This happened to me too almost a year and a half ago.  I get it now.  The doctors don’t seem to.  I’m praying that the neurologists out there somehow get the message.  What we need is a prescription for hope.  I’m not asking for false hope but even just a glimmer of something that we can do to fight back.  Just because today is miserable doesn’t mean every day will be miserable or worse.  Having PD means something has gone wrong in your body.  Not everything, but something.  The day of diagnosis is the day you should be given the resources to optimize your health.

My Rx for hope:

You are about to go into battle.  It is time to arm yourself.  You need to be strong.  Take care of your body…exercise.  If you never have, now is the time to start.  Move a little more each day. Don’t try to do it on your own.  Find a PD group to keep you motivated. Take a good look at your diet…with a professional.  Your food is your fuel and your medicine.  Treat it as such.  It might not be fun but fighting is hard work.  And of course, don’t forget your meds.  We might not like them but they often help.

Arm yourself with knowledge.  A good soldier knows his enemy well.  There is so much to know and it can be overwhelming to try to do it alone.  Build a healthcare team that will work together to do what is best for you, the individual.

It’s hard to fight a battle with little motivation.  Keep focused on the good things in life. Faith. Family. Friends. Joy. Love. Laughter.  Life is going to continue whether you have PD or not so don’t sit out.  Stay involved.  Get inspiration from what you see in the world and inspire others.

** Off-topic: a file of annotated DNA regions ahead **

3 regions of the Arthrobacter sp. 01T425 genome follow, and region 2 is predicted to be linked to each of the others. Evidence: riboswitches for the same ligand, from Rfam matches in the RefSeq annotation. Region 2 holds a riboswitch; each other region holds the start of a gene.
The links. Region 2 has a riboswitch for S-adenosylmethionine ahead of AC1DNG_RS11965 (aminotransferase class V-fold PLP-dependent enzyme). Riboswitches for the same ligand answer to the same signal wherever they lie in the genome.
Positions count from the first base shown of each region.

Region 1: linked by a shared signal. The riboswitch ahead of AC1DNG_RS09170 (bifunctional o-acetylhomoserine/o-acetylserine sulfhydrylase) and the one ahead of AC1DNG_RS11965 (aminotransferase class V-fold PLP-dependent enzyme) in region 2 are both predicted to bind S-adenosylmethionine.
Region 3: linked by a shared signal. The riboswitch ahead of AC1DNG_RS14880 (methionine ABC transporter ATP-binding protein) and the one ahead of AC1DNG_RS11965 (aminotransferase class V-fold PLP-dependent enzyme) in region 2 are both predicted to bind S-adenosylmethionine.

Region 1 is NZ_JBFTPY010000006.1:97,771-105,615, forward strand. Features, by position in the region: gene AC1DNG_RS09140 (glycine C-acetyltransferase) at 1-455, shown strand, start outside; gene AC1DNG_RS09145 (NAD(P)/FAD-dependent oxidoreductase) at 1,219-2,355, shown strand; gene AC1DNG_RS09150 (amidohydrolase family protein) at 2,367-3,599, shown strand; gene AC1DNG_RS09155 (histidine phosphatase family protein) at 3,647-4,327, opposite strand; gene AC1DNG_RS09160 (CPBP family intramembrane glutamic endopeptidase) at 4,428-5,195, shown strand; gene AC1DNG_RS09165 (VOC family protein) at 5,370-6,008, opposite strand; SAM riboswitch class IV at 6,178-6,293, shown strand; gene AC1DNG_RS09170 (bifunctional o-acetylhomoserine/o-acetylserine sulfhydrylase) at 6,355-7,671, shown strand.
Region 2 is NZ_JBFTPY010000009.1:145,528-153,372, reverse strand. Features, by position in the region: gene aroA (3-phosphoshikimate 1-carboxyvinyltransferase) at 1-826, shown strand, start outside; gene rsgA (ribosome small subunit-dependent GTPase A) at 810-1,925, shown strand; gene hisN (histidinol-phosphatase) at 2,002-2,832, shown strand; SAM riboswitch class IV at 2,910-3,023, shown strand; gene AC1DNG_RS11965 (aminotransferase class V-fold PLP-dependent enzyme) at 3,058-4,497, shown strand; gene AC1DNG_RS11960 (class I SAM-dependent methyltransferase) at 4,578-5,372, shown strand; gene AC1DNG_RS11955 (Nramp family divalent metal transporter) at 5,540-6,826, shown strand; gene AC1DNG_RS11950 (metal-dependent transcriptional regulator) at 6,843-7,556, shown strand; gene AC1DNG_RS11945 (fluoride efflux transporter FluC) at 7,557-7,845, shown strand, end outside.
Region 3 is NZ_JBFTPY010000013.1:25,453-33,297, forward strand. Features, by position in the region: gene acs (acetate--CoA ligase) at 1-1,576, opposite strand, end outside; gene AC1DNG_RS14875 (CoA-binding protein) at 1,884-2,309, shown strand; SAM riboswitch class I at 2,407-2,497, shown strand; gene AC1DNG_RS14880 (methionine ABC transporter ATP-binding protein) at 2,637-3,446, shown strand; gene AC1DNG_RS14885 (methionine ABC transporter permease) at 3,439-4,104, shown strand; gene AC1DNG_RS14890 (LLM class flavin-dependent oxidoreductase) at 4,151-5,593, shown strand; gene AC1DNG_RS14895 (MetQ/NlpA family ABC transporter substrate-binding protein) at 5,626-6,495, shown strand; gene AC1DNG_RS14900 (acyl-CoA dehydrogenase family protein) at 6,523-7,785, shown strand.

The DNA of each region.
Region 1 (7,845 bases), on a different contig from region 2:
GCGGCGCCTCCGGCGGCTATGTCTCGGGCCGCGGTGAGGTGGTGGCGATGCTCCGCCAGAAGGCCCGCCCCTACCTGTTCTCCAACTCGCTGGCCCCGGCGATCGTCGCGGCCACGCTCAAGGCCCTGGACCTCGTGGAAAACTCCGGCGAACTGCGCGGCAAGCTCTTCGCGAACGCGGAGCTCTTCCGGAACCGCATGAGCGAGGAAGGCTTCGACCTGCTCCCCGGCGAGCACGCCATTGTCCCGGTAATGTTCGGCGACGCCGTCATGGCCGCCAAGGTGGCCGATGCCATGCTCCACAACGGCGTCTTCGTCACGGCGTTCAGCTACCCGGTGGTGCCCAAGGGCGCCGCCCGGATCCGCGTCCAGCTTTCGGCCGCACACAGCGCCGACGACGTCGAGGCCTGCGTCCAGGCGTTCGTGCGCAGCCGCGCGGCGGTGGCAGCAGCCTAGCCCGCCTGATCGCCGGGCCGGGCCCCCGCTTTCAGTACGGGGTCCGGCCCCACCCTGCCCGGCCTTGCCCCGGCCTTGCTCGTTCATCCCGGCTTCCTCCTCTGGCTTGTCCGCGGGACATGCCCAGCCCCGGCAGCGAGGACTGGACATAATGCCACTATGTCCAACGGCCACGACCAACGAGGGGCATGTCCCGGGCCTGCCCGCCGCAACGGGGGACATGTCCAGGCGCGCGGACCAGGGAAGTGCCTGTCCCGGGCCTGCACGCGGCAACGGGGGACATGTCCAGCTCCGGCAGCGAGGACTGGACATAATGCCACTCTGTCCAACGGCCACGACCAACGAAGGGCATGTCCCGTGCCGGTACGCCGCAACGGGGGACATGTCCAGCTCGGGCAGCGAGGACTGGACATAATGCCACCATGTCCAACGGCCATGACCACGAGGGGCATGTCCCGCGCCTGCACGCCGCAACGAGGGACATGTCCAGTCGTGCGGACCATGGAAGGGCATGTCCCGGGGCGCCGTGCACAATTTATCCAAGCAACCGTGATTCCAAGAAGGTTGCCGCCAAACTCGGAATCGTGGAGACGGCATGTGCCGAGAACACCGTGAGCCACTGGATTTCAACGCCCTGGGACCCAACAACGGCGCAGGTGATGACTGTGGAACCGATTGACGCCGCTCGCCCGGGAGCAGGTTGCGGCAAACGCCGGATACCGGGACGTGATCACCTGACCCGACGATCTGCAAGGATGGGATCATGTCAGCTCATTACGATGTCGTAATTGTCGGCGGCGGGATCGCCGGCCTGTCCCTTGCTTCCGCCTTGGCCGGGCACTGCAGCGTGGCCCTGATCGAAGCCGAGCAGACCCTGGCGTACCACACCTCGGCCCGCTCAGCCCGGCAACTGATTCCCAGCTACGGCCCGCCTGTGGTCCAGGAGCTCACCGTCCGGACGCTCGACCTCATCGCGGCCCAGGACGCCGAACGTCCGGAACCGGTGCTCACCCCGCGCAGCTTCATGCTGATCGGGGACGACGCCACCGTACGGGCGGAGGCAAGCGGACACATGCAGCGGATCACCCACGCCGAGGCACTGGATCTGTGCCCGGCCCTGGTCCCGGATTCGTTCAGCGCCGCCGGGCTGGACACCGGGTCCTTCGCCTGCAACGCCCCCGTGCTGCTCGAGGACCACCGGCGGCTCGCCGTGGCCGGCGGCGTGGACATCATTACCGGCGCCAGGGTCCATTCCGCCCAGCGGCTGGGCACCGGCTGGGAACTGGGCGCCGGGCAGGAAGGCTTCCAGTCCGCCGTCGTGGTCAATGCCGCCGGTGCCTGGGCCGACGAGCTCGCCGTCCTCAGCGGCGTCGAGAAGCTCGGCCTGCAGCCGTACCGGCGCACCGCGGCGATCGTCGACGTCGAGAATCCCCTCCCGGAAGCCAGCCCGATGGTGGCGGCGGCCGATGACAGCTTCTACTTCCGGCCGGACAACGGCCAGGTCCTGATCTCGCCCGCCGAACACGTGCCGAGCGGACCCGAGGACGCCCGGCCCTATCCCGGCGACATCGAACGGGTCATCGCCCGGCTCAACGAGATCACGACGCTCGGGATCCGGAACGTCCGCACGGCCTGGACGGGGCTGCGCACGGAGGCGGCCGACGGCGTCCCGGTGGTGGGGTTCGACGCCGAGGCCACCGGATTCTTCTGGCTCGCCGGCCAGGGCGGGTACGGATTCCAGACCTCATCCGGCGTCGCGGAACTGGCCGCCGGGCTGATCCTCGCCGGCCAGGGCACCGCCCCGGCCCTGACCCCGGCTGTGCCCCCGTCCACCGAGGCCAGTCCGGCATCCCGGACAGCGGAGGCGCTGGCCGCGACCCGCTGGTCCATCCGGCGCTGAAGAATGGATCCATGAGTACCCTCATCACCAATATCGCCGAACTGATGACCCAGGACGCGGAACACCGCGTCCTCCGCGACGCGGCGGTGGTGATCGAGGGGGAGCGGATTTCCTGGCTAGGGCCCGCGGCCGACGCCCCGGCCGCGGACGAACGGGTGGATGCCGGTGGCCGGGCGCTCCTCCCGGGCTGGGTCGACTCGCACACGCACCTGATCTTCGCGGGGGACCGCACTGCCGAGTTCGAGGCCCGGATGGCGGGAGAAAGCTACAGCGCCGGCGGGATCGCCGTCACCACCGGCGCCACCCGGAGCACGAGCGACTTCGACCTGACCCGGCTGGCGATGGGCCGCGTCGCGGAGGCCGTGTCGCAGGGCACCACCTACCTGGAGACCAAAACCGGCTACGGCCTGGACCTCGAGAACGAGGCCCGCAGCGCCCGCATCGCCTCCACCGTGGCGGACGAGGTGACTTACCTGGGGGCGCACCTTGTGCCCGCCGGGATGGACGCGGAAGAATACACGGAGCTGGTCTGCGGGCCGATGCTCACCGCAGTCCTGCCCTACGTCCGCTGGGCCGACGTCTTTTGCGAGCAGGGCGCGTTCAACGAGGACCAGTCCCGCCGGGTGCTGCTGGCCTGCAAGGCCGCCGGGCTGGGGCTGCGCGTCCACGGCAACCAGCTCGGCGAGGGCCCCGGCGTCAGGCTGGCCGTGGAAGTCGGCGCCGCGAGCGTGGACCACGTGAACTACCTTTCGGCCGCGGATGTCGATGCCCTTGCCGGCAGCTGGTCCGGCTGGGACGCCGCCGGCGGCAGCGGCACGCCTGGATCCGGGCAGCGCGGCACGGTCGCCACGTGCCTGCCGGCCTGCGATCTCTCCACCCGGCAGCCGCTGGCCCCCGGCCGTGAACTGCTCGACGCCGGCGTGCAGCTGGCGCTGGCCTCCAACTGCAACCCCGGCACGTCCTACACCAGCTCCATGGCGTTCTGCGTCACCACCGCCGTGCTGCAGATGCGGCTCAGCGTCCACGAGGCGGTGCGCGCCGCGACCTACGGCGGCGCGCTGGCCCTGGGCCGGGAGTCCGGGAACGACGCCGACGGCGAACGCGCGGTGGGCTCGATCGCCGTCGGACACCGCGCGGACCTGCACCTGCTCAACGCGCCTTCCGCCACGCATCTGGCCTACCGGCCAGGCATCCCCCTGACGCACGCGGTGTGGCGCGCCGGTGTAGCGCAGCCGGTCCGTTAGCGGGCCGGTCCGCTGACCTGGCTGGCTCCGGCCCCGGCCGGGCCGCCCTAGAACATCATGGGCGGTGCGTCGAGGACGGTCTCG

You CAN do this.

SCREW YOU PD

As the new year starts, I can’t help but look back to where I was a year ago.  I was still reeling from the “you have Parkinson’s Disease” conversation with my doctor.  I was in the midst of figuring out which meds worked for me.  I was still hiding my diagnosis from all but my closest friends.  I was stricken with anxiety about the battle that lay ahead.  PD is a “progressive, neurodegenerative disease.”  To me this said, today is the best I’m ever going to feel.  I will get worse with each passing day…well, SCREW YOU PD!  I don’t know exactly when it happened but at some point I decided that it didn’t have to be that way.  I decided to fight back.  It hasn’t been easy; in fact, it often feels like a full time job but my life depends on it.  Compared to a year ago, I am less stiff, my tremors are less, my gait is better, I sleep better, my energy is greater, I am stronger, I feel healthier,  my motivation is through the roof and I am helping others with PD.  God is walking right beside me on this journey and I can do anything when I keep my focus on Him.  I don’t know what this year will hold or what God has planned for me but I am excited to see how He is going to use me.  Together we will defy the odds. Here we go 2018.  Bring it on!

The Look